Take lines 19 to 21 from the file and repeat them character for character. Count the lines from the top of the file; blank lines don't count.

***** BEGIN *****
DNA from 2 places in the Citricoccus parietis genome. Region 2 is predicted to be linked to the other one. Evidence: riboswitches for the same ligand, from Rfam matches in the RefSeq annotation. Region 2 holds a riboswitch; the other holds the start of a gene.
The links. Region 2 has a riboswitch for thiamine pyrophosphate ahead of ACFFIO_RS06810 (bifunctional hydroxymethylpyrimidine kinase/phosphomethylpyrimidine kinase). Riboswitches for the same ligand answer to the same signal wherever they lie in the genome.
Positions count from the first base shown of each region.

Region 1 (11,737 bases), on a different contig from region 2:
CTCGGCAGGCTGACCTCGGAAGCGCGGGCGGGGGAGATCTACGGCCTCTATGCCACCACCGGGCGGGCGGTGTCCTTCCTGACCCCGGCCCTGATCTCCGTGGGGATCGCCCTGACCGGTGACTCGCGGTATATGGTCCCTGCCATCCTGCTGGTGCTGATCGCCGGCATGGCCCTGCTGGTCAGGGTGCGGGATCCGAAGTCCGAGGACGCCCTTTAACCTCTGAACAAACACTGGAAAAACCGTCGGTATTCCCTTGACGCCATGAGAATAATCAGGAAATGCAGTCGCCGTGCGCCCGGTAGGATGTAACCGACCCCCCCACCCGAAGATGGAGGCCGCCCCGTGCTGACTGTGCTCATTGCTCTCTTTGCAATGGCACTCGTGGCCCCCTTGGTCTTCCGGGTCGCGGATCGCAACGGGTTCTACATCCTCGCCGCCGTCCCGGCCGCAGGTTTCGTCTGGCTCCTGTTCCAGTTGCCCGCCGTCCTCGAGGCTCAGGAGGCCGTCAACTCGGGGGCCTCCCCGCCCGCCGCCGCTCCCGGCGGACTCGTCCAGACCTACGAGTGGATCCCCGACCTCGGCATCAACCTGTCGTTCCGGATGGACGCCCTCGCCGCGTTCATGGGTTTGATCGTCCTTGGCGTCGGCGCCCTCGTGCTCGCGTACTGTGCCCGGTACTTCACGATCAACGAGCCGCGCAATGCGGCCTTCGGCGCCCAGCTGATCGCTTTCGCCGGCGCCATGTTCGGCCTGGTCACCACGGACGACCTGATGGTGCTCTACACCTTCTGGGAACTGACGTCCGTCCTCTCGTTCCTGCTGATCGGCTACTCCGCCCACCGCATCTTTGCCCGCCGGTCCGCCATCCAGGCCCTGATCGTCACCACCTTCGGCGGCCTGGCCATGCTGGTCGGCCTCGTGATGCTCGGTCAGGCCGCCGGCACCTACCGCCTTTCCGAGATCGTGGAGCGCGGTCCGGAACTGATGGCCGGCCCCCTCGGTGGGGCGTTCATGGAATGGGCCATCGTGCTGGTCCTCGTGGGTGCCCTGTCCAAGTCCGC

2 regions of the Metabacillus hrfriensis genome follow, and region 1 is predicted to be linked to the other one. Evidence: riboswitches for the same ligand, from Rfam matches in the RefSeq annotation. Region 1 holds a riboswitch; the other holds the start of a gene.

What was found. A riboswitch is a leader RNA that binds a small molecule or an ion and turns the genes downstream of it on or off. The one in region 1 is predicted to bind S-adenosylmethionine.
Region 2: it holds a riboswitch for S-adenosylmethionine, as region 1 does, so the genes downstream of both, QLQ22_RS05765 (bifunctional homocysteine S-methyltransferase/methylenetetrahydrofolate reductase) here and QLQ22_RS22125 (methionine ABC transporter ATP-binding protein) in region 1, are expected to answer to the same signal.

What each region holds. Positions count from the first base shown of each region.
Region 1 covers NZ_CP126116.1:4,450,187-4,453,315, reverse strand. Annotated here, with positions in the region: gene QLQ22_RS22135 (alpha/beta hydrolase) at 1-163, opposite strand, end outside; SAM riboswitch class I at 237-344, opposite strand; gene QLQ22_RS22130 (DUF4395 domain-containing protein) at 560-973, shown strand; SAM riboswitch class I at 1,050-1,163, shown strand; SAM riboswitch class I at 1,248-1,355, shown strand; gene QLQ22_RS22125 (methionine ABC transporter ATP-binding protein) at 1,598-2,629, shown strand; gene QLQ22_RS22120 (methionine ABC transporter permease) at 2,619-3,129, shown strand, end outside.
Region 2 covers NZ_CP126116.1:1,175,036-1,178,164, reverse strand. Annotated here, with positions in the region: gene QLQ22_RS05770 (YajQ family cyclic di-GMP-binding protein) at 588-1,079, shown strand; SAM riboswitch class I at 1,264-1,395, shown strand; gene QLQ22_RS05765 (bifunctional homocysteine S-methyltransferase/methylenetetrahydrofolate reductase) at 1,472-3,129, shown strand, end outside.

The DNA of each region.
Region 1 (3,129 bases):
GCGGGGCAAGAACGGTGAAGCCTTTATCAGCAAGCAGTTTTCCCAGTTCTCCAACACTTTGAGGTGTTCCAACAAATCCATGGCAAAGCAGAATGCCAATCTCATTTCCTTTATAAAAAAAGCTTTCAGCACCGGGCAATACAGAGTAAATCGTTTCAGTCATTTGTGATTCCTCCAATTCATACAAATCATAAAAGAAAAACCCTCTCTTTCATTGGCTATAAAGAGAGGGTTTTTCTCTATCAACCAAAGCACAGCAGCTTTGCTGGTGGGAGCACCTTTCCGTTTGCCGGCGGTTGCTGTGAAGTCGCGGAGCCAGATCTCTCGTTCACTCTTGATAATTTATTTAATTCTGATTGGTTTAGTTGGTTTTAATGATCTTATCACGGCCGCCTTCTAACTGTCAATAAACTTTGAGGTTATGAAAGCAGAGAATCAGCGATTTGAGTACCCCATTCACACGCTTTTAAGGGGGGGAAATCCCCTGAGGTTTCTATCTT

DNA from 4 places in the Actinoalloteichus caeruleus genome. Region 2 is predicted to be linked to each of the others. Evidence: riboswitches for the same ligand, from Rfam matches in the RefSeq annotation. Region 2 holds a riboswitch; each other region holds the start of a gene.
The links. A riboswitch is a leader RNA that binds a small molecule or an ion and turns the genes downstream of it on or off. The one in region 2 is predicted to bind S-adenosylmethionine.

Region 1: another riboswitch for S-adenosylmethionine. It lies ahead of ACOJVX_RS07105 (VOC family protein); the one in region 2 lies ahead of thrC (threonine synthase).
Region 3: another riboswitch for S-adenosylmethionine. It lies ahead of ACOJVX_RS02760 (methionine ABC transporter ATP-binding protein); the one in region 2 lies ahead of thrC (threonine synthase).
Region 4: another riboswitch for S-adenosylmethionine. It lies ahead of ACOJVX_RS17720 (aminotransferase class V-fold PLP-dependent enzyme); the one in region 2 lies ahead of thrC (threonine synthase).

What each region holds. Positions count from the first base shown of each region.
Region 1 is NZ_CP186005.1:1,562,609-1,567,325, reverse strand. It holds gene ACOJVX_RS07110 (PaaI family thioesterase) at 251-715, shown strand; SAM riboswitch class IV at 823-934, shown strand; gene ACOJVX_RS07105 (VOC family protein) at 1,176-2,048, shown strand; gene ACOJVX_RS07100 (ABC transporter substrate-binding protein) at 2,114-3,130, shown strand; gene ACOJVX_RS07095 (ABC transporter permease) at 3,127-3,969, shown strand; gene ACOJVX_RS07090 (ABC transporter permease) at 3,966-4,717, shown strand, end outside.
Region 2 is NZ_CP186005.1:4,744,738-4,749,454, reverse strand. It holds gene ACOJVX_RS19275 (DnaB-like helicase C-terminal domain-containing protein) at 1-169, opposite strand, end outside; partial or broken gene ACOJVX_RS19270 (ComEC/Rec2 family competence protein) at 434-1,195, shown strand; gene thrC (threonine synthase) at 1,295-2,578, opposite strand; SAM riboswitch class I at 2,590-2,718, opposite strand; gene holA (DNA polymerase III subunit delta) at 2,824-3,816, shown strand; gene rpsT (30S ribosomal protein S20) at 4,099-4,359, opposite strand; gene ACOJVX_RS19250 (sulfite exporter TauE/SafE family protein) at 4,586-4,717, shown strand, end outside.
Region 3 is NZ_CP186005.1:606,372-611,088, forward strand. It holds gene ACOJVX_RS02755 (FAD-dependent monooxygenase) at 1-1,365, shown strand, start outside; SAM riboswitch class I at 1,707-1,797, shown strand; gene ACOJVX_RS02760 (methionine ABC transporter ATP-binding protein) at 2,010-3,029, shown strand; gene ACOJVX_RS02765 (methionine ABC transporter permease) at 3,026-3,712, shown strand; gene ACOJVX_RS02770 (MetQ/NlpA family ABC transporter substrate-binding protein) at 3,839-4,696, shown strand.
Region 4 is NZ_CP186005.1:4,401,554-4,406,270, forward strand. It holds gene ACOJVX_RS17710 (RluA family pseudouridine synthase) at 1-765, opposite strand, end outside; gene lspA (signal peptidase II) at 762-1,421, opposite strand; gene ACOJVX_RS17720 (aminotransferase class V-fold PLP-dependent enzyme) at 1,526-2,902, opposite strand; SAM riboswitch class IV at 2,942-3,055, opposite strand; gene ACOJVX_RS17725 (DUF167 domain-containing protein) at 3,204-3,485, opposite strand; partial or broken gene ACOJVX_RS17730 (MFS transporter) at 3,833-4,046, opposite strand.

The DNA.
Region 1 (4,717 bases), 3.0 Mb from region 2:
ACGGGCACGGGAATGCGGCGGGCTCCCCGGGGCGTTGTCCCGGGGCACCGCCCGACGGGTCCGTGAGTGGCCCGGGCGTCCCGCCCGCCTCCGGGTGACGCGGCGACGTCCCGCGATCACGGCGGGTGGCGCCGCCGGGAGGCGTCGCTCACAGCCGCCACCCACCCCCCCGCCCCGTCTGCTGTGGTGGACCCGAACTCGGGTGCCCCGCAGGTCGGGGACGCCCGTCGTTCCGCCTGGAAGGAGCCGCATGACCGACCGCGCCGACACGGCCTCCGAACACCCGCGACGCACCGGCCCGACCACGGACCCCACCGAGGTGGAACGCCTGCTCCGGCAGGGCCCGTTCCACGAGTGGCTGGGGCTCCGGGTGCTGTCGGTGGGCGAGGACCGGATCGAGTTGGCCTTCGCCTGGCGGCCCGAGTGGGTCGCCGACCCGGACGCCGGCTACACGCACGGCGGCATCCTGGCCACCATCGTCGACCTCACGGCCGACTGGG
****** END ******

Region 4: another riboswitch for S-adenosylmethionine. It lies ahead of ACOJVX_RS17720 (aminotransferase class V-fold PLP-dependent enzyme); the one in region 2 lies ahead of thrC (threonine synthase).

What each region holds. Positions count from the first base shown of each region.
Region 1 is NZ_CP186005.1:1,562,609-1,567,325, reverse strand. It holds gene ACOJVX_RS07110 (PaaI family thioesterase) at 251-715, shown strand; SAM riboswitch class IV at 823-934, shown strand; gene ACOJVX_RS07105 (VOC family protein) at 1,176-2,048, shown strand; gene ACOJVX_RS07100 (ABC transporter substrate-binding protein) at 2,114-3,130, shown strand; gene ACOJVX_RS07095 (ABC transporter permease) at 3,127-3,969, shown strand; gene ACOJVX_RS07090 (ABC transporter permease) at 3,966-4,717, shown strand, end outside.